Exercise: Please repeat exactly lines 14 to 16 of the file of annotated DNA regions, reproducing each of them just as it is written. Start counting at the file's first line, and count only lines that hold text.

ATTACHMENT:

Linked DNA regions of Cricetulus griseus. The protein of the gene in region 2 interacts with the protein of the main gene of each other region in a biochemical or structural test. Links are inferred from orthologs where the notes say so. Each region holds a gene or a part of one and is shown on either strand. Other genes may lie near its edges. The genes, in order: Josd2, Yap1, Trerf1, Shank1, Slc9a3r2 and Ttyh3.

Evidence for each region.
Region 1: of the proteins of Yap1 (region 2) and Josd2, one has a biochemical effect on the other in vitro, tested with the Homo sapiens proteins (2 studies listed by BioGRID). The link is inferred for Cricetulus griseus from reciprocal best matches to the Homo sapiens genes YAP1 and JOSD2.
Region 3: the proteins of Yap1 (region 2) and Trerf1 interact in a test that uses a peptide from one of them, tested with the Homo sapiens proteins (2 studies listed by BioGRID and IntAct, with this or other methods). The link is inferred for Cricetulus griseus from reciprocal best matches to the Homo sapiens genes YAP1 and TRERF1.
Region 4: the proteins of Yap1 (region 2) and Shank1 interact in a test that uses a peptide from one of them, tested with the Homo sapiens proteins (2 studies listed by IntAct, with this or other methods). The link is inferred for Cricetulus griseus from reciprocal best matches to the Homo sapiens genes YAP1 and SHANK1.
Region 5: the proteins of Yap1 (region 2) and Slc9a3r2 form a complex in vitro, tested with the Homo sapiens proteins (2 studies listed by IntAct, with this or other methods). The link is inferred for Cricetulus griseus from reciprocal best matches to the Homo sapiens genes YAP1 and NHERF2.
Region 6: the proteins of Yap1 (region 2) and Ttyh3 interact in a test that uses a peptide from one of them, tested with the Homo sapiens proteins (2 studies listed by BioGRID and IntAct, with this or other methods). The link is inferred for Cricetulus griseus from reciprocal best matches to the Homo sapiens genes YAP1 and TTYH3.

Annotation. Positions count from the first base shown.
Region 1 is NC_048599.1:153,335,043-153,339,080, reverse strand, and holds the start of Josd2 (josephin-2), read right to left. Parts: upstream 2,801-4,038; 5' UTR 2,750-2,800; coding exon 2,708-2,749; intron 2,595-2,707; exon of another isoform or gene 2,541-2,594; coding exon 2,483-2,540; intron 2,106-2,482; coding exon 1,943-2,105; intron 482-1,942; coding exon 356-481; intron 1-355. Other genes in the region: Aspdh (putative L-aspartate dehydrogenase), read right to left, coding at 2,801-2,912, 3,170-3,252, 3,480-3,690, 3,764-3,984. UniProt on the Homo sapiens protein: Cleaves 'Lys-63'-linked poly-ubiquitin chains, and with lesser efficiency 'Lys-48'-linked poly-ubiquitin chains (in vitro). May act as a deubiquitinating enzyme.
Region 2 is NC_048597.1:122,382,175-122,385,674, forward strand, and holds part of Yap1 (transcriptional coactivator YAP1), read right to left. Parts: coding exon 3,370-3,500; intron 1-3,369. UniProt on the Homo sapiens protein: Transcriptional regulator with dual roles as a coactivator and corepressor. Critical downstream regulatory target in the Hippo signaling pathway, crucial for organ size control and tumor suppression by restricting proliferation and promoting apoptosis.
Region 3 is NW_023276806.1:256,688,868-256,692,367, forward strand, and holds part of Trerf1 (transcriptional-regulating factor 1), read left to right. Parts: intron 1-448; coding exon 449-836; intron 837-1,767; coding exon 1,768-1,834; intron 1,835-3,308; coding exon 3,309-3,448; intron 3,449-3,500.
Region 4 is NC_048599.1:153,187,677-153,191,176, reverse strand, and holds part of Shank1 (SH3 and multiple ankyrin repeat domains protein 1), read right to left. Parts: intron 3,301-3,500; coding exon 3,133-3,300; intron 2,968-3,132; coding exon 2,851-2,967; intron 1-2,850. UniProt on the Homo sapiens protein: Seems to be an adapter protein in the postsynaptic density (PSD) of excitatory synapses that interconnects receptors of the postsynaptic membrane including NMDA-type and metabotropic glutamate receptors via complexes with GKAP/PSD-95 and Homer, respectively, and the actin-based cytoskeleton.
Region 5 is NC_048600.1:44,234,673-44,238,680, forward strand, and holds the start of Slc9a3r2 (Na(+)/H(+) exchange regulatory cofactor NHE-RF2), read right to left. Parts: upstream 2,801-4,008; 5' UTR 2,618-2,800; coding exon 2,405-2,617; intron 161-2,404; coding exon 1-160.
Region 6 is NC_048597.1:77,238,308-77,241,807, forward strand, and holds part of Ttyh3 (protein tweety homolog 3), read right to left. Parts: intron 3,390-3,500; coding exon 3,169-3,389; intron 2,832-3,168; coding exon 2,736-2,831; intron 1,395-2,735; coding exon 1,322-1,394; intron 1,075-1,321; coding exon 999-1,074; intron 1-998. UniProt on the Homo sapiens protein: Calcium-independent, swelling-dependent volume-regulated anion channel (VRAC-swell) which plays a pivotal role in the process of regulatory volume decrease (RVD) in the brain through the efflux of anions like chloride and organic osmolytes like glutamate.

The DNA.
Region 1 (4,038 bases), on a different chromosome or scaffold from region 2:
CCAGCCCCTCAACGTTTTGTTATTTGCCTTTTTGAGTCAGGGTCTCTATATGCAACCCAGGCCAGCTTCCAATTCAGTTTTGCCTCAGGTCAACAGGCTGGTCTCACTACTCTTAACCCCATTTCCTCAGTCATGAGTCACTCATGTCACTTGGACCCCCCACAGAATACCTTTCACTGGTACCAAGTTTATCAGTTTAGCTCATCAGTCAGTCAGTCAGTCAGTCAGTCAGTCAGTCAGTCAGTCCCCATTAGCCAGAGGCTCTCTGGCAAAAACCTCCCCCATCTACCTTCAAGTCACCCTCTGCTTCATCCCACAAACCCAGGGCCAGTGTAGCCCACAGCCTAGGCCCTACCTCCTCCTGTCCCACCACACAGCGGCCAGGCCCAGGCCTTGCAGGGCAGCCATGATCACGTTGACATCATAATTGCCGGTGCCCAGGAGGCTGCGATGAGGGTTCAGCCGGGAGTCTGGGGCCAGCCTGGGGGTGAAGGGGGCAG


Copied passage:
Region 6 is NC_048597.1:77,238,308-77,241,807, forward strand, and holds part of Ttyh3 (protein tweety homolog 3), read right to left. Parts: intron 3,390-3,500; coding exon 3,169-3,389; intron 2,832-3,168; coding exon 2,736-2,831; intron 1,395-2,735; coding exon 1,322-1,394; intron 1,075-1,321; coding exon 999-1,074; intron 1-998. UniProt on the Homo sapiens protein: Calcium-independent, swelling-dependent volume-regulated anion channel (VRAC-swell) which plays a pivotal role in the process of regulatory volume decrease (RVD) in the brain through the efflux of anions like chloride and organic osmolytes like glutamate.

The DNA.
Region 1 (4,038 bases), on a different chromosome or scaffold from region 2: